Bereaved families of systemic failure-related deaths have far too often become second victims, due to the NHS’s misguided secrecy and focus on reputation management, writes Shaun Lintern

Shaun Lintern

Shaun Lintern

Shaun Lintern

Losing a loved one is painful enough especially when that loss results from a mistake, a system error, or worse, clinical negligence.

In too many cases the NHS fails to be open and transparent with grieving families, compounding their loss with obfuscation and secrecy. Insult is literally added to injury for people who, in the most part, are just desperate for the truth about what happened – as well as an assurance that it won’t be repeated.

Fighting back

The problem for the health service is that times have changed. Families are no longer prepared to just accept what they are told. Many are fighting back with a rage and a fury the health service has perhaps not faced on such a scale before.

HSJ has reported the stories of a number of families whose individual struggles for the truth date back years and the journey has left them with permanent emotional scars.

In these and many other cases, the effect on those families cannot be underestimated. They are traumatised by their treatment at the hands of a health service that is supposed to have compassion as a core value.

They are the true second victims of NHS failures and many will struggle to trust the service again.

They are the true second victims of NHS failures and many will struggle to trust the service again

The NHS must stop destroying bereaved families’ lives as its belief in misguided secrecy and a focus on reputational management undermines the great work done by thousands of NHS staff, day in and day out. It’s a betrayal of them, too.

For the parents of baby Elizabeth Dixon, who died in December 2001, their struggle is as raw and painful as ever. Ignored by the system, they have persevered to expose a systemic failure that is only now being realised, more than a decade after their daughter’s death.

A promised joint inquiry by NHS England and the Care Quality Commission was cancelled at the last minute in 2014 as Lizzie’s parents travelled to London – a decision made more for organisational self-interest than anything to do with Lizzie.

Her parents turned to the Parliamentary and Health Service Ombudsman – and nine months of “torture” followed before the PHSO decided it wouldn’t take on the case. It was only after HSJ highlighted the issues that health secretary Jeremy Hunt intervened to order an independent inquiry be carried out.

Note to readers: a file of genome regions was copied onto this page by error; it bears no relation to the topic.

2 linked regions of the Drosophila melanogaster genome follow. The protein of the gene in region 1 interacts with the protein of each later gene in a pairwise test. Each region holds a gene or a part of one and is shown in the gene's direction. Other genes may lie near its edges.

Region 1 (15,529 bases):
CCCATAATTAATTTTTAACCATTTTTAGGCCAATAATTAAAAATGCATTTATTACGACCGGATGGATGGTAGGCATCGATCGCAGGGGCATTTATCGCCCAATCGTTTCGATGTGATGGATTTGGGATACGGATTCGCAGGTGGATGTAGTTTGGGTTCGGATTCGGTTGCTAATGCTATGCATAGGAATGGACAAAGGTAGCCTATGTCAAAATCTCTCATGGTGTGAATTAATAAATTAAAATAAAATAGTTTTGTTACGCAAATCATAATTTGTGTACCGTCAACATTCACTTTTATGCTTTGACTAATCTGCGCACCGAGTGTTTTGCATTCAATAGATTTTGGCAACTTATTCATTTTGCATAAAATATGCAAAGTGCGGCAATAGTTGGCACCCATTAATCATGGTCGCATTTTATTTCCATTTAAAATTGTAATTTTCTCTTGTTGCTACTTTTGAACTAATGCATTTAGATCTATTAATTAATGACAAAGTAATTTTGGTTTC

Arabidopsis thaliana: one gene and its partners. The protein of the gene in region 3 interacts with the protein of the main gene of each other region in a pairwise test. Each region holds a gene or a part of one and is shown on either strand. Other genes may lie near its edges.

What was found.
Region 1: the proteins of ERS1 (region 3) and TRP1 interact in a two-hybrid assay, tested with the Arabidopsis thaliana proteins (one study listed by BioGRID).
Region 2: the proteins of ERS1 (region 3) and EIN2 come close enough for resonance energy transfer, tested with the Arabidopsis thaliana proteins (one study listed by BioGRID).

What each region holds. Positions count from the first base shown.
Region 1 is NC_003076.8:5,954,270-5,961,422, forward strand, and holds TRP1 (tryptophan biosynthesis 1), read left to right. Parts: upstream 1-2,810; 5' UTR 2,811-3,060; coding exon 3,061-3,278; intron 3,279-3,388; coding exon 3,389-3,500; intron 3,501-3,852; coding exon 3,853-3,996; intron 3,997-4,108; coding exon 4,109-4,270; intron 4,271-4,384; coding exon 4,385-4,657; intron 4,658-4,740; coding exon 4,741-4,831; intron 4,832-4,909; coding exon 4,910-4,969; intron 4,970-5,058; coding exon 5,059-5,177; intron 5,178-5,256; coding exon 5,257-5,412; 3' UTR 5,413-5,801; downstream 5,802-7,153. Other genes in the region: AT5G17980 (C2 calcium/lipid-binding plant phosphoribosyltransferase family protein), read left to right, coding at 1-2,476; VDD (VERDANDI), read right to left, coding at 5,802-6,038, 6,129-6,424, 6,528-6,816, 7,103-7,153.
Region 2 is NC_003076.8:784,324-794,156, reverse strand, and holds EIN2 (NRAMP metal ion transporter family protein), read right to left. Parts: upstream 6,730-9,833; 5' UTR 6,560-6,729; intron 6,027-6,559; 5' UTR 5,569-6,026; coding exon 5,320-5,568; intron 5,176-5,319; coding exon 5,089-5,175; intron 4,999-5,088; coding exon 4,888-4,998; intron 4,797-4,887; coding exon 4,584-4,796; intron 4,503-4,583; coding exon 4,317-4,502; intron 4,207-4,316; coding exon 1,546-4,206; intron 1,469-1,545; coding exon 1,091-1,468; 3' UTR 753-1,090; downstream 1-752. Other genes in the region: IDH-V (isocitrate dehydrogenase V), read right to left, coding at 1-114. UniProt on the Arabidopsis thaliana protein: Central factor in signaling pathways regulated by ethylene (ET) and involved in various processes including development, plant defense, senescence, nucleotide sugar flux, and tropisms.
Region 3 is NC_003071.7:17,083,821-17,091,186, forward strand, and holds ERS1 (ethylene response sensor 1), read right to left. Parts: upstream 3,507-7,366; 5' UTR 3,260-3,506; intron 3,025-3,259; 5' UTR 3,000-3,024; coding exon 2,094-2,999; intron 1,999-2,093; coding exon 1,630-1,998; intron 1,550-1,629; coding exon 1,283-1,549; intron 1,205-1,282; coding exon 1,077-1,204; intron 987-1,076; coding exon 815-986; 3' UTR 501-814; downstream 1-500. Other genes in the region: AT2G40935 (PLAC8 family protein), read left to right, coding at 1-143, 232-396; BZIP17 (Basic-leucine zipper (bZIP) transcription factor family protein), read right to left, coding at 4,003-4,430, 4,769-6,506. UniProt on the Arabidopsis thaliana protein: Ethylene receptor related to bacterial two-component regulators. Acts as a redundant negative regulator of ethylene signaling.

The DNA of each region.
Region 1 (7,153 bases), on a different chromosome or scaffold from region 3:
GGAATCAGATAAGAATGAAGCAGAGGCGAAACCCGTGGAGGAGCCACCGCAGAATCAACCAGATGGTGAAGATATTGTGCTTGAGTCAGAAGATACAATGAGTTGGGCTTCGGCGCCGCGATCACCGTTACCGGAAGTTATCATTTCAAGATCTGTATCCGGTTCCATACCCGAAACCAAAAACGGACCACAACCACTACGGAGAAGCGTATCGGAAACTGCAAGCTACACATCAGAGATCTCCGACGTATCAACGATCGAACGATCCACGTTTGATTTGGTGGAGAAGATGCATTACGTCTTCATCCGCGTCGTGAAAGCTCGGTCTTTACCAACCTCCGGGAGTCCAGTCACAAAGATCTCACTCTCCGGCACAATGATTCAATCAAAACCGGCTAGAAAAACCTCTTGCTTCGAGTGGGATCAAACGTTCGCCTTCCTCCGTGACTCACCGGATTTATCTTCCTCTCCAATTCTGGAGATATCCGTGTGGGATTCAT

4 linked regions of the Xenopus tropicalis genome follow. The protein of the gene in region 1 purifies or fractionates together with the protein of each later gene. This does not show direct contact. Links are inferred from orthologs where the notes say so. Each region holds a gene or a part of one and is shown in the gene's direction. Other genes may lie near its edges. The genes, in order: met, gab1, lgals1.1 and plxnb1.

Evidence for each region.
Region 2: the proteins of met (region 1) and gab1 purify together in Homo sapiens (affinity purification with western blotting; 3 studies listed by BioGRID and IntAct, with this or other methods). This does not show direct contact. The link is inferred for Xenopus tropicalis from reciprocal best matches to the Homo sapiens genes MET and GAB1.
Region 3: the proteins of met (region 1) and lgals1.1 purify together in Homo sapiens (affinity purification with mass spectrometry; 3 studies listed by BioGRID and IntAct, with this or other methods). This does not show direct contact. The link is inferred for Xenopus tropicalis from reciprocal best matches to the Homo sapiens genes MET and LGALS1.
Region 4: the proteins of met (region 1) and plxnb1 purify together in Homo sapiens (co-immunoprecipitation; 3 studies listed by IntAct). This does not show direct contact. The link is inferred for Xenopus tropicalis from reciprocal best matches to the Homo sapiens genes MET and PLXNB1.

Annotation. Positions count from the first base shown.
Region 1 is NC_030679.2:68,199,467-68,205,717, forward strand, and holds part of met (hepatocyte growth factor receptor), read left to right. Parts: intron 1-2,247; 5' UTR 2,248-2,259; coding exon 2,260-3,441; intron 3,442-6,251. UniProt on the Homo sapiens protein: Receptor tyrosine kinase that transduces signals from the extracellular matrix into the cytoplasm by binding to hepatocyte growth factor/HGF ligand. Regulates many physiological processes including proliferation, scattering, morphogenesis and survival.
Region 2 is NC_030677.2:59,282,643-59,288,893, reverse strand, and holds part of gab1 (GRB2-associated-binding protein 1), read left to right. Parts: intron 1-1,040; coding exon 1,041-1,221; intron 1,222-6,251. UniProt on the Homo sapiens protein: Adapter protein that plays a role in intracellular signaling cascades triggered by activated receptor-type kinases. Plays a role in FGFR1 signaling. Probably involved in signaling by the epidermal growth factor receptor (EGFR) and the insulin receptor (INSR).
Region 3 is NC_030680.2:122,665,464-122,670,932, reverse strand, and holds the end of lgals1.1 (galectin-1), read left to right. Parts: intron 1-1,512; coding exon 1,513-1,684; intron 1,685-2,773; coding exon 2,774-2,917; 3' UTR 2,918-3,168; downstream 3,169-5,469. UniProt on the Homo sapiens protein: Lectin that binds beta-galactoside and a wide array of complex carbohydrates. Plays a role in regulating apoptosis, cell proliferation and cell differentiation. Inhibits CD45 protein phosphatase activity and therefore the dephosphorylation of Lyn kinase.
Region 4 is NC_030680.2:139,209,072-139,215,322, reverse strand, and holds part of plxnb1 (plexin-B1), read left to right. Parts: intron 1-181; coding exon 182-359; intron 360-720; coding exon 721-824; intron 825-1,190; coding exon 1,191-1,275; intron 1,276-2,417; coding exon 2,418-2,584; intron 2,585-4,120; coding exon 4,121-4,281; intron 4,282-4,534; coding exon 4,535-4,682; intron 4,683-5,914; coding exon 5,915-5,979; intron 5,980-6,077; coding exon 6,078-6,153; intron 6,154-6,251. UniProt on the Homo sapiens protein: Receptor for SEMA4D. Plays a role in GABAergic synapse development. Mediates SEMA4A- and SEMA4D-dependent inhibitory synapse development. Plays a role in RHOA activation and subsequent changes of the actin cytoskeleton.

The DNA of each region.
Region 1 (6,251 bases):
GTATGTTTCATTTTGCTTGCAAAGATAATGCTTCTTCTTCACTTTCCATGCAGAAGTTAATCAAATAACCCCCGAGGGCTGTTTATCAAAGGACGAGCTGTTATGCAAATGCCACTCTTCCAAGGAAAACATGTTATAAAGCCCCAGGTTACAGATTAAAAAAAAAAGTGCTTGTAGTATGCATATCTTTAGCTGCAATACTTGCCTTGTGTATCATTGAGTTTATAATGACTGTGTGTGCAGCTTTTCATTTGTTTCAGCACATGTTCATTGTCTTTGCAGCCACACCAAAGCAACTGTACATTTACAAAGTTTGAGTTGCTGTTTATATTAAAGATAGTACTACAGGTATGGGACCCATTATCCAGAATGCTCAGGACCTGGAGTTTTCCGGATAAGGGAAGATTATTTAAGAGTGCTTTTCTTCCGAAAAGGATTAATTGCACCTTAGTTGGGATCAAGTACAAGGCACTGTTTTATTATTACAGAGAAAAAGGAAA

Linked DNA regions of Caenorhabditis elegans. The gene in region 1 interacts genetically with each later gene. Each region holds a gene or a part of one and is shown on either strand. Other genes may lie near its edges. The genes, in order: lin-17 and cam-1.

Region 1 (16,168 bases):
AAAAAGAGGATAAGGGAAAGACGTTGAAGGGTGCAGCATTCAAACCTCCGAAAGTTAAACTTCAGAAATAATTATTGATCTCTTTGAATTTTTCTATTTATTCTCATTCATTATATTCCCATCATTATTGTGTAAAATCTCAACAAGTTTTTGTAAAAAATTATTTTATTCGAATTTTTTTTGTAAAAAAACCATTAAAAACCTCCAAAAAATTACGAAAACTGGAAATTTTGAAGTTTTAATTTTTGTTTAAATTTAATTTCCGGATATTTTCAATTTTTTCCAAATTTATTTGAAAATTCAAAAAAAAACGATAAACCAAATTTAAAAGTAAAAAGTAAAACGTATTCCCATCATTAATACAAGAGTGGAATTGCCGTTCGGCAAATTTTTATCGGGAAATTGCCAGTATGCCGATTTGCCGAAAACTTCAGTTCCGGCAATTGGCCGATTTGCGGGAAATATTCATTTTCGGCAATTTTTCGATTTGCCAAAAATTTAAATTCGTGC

Getting to the truth

Consider also the case of three-year-old Jonnie Meek, who died at Stafford Hospital last year. An inquest proved fruitless, with key witnesses not called and key lines of enquiry not pursued.

It was only down to Jonnie’s father’s sheer determination that they obtained their son’s medical notes and internal reports submitted to a child death review panel.

The pain I live with as a result of this process causes me huge anguish on a daily basis

Imagine their shock and anger when they discovered incorrect statements about their son’s medical history, including claims of cardiac arrests that never happened and, worse, a false statement in the name of a healthcare assistant who later confirmed to HSJ it was wrong and she had never made it.

I sat for more than two hours with Jonnie’s parents and saw the pain etched on their faces. As his father explained: “There has been a complete disregard for our family. We lost Jonnie and then it’s like they have just walked all over him and disrespected him as if he never mattered anyway… Each process has been an insult to him.”

Similarly, in the case of baby Kate Stanton-Davies, who died amid a catalogue of mistakes by midwives in 2009, her parents have had a six-year fight to get to the truth. They had to threaten a judicial review in order to get an inquest, which concluded that Kate’s death was avoidable.

Only this year, a flawed investigation report was overturned, but even then NHS England was forced into a U-turn last month after it initially said a national audit sparked by Kate’s case would remain secret.

Kate’s mother, Rhiannon Davies, told HSJ: “The pain I live with as a result of this process causes me huge anguish on a daily basis.”

No answers

These are just three examples where HSJ has helped families in the public interest, but there are many more who don’t get the answers they should.

None of these families want fame or fortune, but rather than show them some humility and compassion, the NHS hurts them all over again.

It is quite simply unspeakably cruel.

Some positive steps have been taken towards a more open and transparent NHS, but so far these have relied on new regulation, beefed up codes of conduct and, as a last resort, new laws and threats of prosecution.

The cultural change needed in the NHS will require a personal determination to act differently by everyone from frontline staff to individuals in system leadership roles.

In 2011, as the Mid Staffs Public Inquiry was nearing an end, Sir Robert Francis warned: “There is a tsunami of anger heading towards the NHS, which will overwhelm people paddling in their canoes acting as if nothing is happening.”

Four years on, his warning to the health service is as prescient today as it ever was.

Shaun Lintern is HSJ patient safety correspondent